On Voice and Genre

Part of my journey is a writer is a constant striving to find a cadence that rings true — meaning that it rings me— across genres. Every form of communication has its own conventions, but good writing is good writing, right?

Good writing is two things: clear and honest. The way I see it, clarity is the craft part, and honesty is the hard part: the unique grappling of an individual human mind with deeper meaning.

At his talk, James Hannaham said that when he begins a new novel, it itself teaches him how to write it. Rather than telling the story in his Voice ™, he sculpts the voice to match the story. I take that to mean that with enough effort and exploration, each truth —in the deeper, figurative sense —will teach you how to write it.

So the artistic process becomes a lot easier and a lot harder, right? You can argue that the Truth that inspires art often finds you: the news article you can’t quite shake from your mind, the conversation you overheard at the train station, the way the afternoon sun hit the asphalt on that one street. But that’s the easy part. The hard part is a Promethean process. How, exactly, do you convey the ways in which that story rends your heart today?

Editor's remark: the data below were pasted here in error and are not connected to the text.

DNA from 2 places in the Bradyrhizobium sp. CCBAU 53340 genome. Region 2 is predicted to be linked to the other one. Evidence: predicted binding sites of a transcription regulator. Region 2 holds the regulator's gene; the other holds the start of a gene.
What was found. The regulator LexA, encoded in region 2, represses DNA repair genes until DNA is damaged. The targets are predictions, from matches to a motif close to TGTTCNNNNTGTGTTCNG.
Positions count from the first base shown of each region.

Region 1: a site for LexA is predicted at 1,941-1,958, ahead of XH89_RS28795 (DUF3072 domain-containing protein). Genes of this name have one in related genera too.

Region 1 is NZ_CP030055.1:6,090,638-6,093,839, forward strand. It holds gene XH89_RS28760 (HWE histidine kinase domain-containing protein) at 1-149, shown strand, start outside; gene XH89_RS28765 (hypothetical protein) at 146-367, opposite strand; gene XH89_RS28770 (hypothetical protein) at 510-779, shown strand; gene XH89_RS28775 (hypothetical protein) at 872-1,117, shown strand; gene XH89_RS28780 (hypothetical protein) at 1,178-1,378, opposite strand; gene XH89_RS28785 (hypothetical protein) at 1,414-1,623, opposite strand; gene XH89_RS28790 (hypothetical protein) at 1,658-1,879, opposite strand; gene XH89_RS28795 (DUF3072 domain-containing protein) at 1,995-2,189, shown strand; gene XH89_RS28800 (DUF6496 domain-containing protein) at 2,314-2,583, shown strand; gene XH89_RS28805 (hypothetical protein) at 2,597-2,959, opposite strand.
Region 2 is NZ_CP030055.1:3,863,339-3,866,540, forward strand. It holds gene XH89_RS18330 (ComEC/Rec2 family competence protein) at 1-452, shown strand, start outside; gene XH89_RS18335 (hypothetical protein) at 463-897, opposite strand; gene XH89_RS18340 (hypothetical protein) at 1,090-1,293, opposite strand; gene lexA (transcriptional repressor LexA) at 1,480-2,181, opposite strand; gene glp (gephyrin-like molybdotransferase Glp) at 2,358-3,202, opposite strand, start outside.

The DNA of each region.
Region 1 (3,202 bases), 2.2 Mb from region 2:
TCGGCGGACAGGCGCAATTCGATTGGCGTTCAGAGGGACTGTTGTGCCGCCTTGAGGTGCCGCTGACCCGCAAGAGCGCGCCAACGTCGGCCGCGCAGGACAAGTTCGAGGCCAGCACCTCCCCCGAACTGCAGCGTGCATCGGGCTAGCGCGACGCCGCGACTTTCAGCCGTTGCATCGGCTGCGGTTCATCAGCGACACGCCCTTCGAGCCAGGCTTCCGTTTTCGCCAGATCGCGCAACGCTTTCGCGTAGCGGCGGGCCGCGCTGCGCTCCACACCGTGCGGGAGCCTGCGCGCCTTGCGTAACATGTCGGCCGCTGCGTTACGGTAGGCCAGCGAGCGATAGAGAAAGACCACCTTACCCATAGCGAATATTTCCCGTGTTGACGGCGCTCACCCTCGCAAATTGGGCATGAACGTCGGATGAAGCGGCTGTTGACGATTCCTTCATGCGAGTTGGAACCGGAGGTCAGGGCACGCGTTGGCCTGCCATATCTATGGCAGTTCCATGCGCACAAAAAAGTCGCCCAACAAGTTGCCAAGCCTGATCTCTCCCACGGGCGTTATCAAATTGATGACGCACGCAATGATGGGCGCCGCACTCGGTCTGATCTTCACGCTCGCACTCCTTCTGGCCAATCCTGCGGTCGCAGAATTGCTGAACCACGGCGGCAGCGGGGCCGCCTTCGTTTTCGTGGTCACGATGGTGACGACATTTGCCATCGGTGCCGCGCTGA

The hope is that you’ll convey that struggle in language clear enough to transcend the ego and reach someone else. And if not, tomorrow holds new truths and new, evolved selves that will combine to make new iterations of the artistic process.

I’m a bit of genre nomad; I have always assumed that the content dictates the genre— not the other way around. I think that the same creative impulse can be “translated,” across genres. It might take different forms, in a poem, in a short story, in an essay and the process of translating across genres might help us understand the subject better. It might also make room for the subject to teach us how to it wants to be written.

David has said that submitting work for publication is at least in part about teaching readers and editors how to read you. To say: “This is the artistic lens through which I see the world,” is not necessarily the same as to say, “This is my Voice.”

Just as a person can mutter, whisper, or scream, a writer’s voice can change. What doesn’t change is the hardy commitment, the self that says, day in and day out: today, this truth rends my heart in the following ways. Let me try to explain.

 

 

Yohanca Delgado is a staff editor at Café Américain and a first-year candidate in American University’s Creative Writing MFA program. This text was inspired by an assignment for Seminar on Translation (David Keplinger).

 

 

 

 

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